The Havoc Shorts feature the same fabric and construction as the Havoc Jacket.
A 14" inseam means the Havoc Shorts are not the longest out there, but with a convenient Velcro strip to tighten the cuff, they stay low enough for good coverage.
Sizable vents placed in the front makes ventilation a breeze.

Havoc H2O Shorts

The shorts feature the same fabric and construction as their counterpart, with Cordura® reinforcing the seat. Vents are also placed front and center and do a better job than side vents at shuttling in fresh air. They feature the same, heavy-duty zipper on the fly but in this instance it feels justified. Another zipper is on a small rear-facing pocket in the middle of the waist. I would rather do without this as it protrudes under my hip bag, but it might be convenient for others.

Comfortable and well fitting, these shorts accommodate and move with the body. They are not as long as I typically like at a 14” inseam, yet that is a common length and may have been chosen intentionally to function better in wet weather.

The Stow Jacket compliments the Havoc kit on the colder days but can easily stand alone when the weather calls for something a bit more mellow.

Stow Jacket

Not every ride calls for a suit of armor. Sometimes the forecast calls for scattered showers and sun. Those times are when the DWR treated, Stow Jacket shines. As the name suggests it can be packed down quite small—to the size of a soup can—and tucked inside the chest pocket. Due to this portability I also bring it along as a layer worn under the Havoc H2O Jacket on colder days.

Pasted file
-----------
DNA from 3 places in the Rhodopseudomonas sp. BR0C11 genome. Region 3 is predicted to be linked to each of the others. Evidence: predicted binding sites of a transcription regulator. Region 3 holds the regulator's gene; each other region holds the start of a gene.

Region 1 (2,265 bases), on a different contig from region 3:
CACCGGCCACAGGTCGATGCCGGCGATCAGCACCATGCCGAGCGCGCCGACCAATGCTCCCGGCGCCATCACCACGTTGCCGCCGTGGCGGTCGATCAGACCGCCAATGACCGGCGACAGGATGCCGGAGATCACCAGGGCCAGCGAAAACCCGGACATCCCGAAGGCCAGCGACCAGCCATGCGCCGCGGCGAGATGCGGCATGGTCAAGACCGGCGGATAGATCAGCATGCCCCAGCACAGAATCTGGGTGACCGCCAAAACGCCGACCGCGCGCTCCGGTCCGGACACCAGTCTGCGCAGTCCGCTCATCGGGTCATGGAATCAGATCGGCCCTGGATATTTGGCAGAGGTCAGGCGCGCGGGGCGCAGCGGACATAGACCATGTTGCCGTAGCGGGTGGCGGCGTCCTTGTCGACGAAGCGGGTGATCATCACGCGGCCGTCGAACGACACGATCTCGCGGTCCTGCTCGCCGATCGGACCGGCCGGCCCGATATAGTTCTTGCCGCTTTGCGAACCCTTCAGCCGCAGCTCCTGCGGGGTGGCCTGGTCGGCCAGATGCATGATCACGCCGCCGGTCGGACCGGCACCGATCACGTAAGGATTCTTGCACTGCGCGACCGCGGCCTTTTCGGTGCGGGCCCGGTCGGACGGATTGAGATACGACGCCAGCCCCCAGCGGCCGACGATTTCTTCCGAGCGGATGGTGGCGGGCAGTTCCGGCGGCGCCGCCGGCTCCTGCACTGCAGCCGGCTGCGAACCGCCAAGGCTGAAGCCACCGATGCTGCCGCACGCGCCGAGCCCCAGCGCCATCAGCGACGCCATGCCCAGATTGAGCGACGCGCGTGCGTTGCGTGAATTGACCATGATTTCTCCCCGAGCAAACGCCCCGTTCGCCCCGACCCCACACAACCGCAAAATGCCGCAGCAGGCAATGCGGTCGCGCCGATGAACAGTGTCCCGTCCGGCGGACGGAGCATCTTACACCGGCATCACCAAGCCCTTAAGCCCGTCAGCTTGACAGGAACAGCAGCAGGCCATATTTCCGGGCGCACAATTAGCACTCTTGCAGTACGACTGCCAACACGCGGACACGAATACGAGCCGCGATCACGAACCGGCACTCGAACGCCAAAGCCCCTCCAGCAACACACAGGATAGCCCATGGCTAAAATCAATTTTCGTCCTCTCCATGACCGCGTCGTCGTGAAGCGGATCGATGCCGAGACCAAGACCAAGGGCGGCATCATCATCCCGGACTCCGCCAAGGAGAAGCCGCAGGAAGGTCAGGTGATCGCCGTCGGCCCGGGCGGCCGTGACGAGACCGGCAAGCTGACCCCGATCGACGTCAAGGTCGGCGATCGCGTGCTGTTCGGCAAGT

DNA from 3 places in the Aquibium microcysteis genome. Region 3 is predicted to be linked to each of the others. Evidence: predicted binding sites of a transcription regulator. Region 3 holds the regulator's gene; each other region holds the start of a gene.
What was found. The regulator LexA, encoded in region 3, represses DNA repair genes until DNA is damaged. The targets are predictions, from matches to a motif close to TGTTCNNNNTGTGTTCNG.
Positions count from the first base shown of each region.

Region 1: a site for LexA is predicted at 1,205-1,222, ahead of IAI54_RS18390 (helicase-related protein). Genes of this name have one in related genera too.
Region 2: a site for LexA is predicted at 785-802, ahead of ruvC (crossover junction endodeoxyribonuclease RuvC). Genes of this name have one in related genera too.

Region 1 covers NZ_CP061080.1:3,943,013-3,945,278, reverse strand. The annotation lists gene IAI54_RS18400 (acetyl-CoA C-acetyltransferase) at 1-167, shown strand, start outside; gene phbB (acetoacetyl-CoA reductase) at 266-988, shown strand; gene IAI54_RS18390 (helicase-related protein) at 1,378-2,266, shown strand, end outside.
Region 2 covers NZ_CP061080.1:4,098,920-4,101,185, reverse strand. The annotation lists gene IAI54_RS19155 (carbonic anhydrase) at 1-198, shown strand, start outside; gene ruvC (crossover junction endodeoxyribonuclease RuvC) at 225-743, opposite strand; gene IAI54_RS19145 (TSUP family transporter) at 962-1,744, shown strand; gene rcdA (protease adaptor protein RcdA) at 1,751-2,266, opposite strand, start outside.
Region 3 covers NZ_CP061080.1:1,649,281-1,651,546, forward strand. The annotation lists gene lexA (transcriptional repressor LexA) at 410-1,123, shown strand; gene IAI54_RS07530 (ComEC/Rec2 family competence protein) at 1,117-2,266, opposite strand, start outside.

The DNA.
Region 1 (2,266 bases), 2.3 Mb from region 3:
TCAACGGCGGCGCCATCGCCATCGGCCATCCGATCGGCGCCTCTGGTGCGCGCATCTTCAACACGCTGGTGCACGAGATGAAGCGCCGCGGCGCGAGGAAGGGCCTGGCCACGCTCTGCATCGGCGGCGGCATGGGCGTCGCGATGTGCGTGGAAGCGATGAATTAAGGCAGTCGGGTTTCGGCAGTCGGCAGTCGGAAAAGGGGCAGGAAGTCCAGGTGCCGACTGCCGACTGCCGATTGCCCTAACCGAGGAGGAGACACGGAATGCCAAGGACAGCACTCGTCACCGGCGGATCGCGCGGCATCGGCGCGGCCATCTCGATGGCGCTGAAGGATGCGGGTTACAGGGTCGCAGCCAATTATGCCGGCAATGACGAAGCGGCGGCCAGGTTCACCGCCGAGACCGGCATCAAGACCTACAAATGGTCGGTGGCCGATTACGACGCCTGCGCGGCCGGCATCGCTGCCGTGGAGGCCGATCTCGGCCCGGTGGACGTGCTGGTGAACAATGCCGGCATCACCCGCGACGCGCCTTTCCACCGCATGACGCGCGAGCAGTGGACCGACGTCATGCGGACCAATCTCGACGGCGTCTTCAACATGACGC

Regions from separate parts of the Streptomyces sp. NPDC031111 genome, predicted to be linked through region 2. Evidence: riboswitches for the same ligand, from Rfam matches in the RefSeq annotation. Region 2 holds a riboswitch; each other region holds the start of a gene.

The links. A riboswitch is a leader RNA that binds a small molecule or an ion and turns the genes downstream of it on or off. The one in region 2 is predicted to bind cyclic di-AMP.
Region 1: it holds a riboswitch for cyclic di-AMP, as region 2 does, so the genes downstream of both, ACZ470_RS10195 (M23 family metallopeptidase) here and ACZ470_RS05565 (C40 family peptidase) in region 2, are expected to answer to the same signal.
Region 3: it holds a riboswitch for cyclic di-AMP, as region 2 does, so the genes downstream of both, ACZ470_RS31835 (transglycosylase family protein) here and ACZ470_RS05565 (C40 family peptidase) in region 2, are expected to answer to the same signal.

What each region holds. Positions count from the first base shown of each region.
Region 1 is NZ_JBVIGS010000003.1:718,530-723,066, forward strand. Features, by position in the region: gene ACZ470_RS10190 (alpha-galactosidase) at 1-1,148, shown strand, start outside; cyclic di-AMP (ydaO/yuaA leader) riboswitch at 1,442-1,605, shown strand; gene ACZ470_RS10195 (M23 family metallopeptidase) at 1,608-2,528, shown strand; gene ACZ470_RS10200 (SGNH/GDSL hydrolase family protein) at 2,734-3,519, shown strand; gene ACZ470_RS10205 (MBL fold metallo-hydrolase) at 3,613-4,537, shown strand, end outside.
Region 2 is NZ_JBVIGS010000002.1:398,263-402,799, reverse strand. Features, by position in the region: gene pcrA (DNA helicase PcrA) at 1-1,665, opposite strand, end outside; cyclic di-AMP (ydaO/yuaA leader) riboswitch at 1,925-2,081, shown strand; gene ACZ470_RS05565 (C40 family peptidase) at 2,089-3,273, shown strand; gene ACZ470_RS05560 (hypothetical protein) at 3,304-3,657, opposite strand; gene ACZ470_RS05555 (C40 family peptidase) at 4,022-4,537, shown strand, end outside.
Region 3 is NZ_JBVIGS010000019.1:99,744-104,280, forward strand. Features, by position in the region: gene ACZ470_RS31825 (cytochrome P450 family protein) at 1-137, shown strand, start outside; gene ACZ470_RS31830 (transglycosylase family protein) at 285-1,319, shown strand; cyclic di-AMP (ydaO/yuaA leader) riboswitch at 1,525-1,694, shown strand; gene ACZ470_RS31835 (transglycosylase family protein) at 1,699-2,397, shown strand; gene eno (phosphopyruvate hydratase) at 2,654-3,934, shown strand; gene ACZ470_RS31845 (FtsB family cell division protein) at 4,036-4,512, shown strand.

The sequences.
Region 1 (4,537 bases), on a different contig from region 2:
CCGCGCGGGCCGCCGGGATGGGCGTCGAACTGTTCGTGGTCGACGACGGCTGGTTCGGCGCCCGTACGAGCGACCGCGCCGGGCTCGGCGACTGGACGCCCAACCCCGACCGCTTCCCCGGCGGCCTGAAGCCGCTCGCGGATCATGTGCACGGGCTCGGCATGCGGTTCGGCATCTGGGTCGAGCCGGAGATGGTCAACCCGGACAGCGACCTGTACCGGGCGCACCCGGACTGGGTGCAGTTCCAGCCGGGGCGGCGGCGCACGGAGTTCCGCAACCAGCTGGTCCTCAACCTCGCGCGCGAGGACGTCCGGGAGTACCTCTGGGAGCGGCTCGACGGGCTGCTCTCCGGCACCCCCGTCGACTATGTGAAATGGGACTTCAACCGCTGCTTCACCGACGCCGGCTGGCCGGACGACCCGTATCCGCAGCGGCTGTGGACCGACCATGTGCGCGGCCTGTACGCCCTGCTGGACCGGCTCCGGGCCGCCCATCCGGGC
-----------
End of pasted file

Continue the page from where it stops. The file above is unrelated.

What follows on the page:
The collar is comfortable when zipped all the way up thanks to a soft fabric sewn in. It fits just like everything else in this review, true to size but relaxed. Once again, the lightweight, packable qualities of this jacket mean I would be happy to also make this a go-to for stashing in my day bag while traveling or any other adventure where I think I might need a light layer to cut the chill.

Also worth mentioning are Giro’s HRc+Merino™ Socks. Made in Italy, these socks are performance luxury. I’m not saying they make my feet feel like leather-clad sports cars—but pretty close. The soft qualities of Meryl Merino and the meticulous weave that creates careful compression to improve circulation and support the arches are what separate these socks from the rest in your drawer. Although these do not have the density to be true winter socks, the wool does a nice job of regulating temperature, be it spring, summer or fall.

Final Thoughts

Giro always makes a formidable product lineup to choose from, and the stuff I put to the test here is no exception. Backed by excellent customer service and durable construction, their products strike a balance of performance and value. I can already see myself riding in this gear for many rainy days to come—lucky for me I won’t have to wait long.

Havoc H2O Jacket
MSRP: $200

Havoc H2O Short
MSRP: $160

Stow Jacket
MSRP: $80